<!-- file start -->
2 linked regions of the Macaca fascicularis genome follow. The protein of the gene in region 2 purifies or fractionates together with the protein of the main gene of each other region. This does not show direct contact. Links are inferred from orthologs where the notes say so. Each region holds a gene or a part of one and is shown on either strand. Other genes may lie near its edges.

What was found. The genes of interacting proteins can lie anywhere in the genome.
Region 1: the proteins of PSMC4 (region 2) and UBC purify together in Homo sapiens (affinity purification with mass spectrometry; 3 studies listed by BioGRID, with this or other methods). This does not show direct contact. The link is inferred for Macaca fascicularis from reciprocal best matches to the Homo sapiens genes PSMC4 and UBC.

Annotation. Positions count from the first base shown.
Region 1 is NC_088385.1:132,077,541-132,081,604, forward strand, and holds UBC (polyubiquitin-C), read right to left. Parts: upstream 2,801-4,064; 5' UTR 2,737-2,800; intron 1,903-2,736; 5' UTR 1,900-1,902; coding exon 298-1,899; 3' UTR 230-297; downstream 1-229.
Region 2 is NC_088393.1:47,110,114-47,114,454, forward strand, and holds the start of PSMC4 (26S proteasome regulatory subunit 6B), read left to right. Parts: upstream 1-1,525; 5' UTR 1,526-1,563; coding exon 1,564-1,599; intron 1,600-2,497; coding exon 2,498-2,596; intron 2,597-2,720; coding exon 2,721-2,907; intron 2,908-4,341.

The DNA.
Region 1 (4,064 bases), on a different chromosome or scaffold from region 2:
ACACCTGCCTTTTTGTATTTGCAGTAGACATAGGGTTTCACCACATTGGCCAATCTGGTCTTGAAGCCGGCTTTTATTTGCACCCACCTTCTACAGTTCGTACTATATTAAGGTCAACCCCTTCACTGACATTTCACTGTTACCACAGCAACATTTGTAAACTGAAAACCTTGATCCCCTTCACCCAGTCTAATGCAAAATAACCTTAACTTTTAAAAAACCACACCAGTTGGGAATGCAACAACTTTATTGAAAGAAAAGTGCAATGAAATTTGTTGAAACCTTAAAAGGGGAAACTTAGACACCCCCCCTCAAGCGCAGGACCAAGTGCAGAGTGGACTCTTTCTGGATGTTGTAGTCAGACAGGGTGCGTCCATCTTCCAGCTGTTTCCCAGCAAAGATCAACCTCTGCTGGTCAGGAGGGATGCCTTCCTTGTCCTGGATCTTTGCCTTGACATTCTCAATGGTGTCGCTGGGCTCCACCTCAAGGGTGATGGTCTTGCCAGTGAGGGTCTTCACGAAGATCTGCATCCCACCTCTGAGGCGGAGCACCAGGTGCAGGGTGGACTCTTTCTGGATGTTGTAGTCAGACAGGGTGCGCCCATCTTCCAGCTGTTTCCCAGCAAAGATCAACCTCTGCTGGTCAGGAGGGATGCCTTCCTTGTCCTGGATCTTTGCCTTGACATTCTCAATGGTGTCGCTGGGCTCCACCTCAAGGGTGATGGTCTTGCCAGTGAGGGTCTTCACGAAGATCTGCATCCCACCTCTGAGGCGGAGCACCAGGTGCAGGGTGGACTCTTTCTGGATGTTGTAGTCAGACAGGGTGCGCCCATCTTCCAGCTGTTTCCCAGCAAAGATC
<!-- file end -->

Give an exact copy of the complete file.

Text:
2 linked regions of the Macaca fascicularis genome follow. The protein of the gene in region 2 purifies or fractionates together with the protein of the main gene of each other region. This does not show direct contact. Links are inferred from orthologs where the notes say so. Each region holds a gene or a part of one and is shown on either strand. Other genes may lie near its edges.

What was found. The genes of interacting proteins can lie anywhere in the genome.
Region 1: the proteins of PSMC4 (region 2) and UBC purify together in Homo sapiens (affinity purification with mass spectrometry; 3 studies listed by BioGRID, with this or other methods). This does not show direct contact. The link is inferred for Macaca fascicularis from reciprocal best matches to the Homo sapiens genes PSMC4 and UBC.

Annotation. Positions count from the first base shown.
Region 1 is NC_088385.1:132,077,541-132,081,604, forward strand, and holds UBC (polyubiquitin-C), read right to left. Parts: upstream 2,801-4,064; 5' UTR 2,737-2,800; intron 1,903-2,736; 5' UTR 1,900-1,902; coding exon 298-1,899; 3' UTR 230-297; downstream 1-229.
Region 2 is NC_088393.1:47,110,114-47,114,454, forward strand, and holds the start of PSMC4 (26S proteasome regulatory subunit 6B), read left to right. Parts: upstream 1-1,525; 5' UTR 1,526-1,563; coding exon 1,564-1,599; intron 1,600-2,497; coding exon 2,498-2,596; intron 2,597-2,720; coding exon 2,721-2,907; intron 2,908-4,341.

The DNA.
Region 1 (4,064 bases), on a different chromosome or scaffold from region 2:
ACACCTGCCTTTTTGTATTTGCAGTAGACATAGGGTTTCACCACATTGGCCAATCTGGTCTTGAAGCCGGCTTTTATTTGCACCCACCTTCTACAGTTCGTACTATATTAAGGTCAACCCCTTCACTGACATTTCACTGTTACCACAGCAACATTTGTAAACTGAAAACCTTGATCCCCTTCACCCAGTCTAATGCAAAATAACCTTAACTTTTAAAAAACCACACCAGTTGGGAATGCAACAACTTTATTGAAAGAAAAGTGCAATGAAATTTGTTGAAACCTTAAAAGGGGAAACTTAGACACCCCCCCTCAAGCGCAGGACCAAGTGCAGAGTGGACTCTTTCTGGATGTTGTAGTCAGACAGGGTGCGTCCATCTTCCAGCTGTTTCCCAGCAAAGATCAACCTCTGCTGGTCAGGAGGGATGCCTTCCTTGTCCTGGATCTTTGCCTTGACATTCTCAATGGTGTCGCTGGGCTCCACCTCAAGGGTGATGGTCTTGCCAGTGAGGGTCTTCACGAAGATCTGCATCCCACCTCTGAGGCGGAGCACCAGGTGCAGGGTGGACTCTTTCTGGATGTTGTAGTCAGACAGGGTGCGCCCATCTTCCAGCTGTTTCCCAGCAAAGATCAACCTCTGCTGGTCAGGAGGGATGCCTTCCTTGTCCTGGATCTTTGCCTTGACATTCTCAATGGTGTCGCTGGGCTCCACCTCAAGGGTGATGGTCTTGCCAGTGAGGGTCTTCACGAAGATCTGCATCCCACCTCTGAGGCGGAGCACCAGGTGCAGGGTGGACTCTTTCTGGATGTTGTAGTCAGACAGGGTGCGCCCATCTTCCAGCTGTTTCCCAGCAAAGATC